The next 10 weeks are a make-or-break period for President Obama’s second-term agenda.
He needs quick victories in the Senate on gun control and immigration if he is to build momentum for a fight in the Republican-controlled House — the chief obstacle to his agenda.
Obama and his allies are counting on the Senate to deliver strong bipartisan votes for gun violence and immigration bills to build pressure on Speaker John Boehner (R-Ohio) to bring the legislation to the House floor for votes. The House is waiting for the Senate to act first before deciding its course of action.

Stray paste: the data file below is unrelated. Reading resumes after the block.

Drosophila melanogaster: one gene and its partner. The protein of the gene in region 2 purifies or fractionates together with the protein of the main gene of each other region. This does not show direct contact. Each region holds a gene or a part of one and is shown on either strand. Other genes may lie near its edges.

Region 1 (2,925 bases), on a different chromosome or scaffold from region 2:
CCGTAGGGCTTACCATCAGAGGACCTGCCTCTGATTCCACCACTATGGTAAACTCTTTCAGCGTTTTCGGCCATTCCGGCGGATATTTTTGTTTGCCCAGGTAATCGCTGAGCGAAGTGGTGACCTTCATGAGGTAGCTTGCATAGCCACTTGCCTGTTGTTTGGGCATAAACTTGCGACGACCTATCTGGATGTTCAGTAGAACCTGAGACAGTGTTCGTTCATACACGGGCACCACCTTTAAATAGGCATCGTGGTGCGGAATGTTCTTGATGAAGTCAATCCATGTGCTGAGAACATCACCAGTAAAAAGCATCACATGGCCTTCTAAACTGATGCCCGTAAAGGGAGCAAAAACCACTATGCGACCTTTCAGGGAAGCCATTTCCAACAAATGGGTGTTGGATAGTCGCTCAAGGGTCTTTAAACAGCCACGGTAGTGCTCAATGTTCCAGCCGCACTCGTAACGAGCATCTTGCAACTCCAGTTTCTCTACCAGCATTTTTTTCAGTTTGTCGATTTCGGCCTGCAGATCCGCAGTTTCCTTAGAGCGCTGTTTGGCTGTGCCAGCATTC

The stakes are high for Obama; David Axelrod, his former chief political adviser, last week called immigration reform a “legacy item” for the president.
As the gun control fight has gone on and Obama’s initial talk of wide-ranging reform has been trimmed and trimmed again, the president has faced renewed criticism over his ability — or inability — to shepherd meaningful legislation through Congress.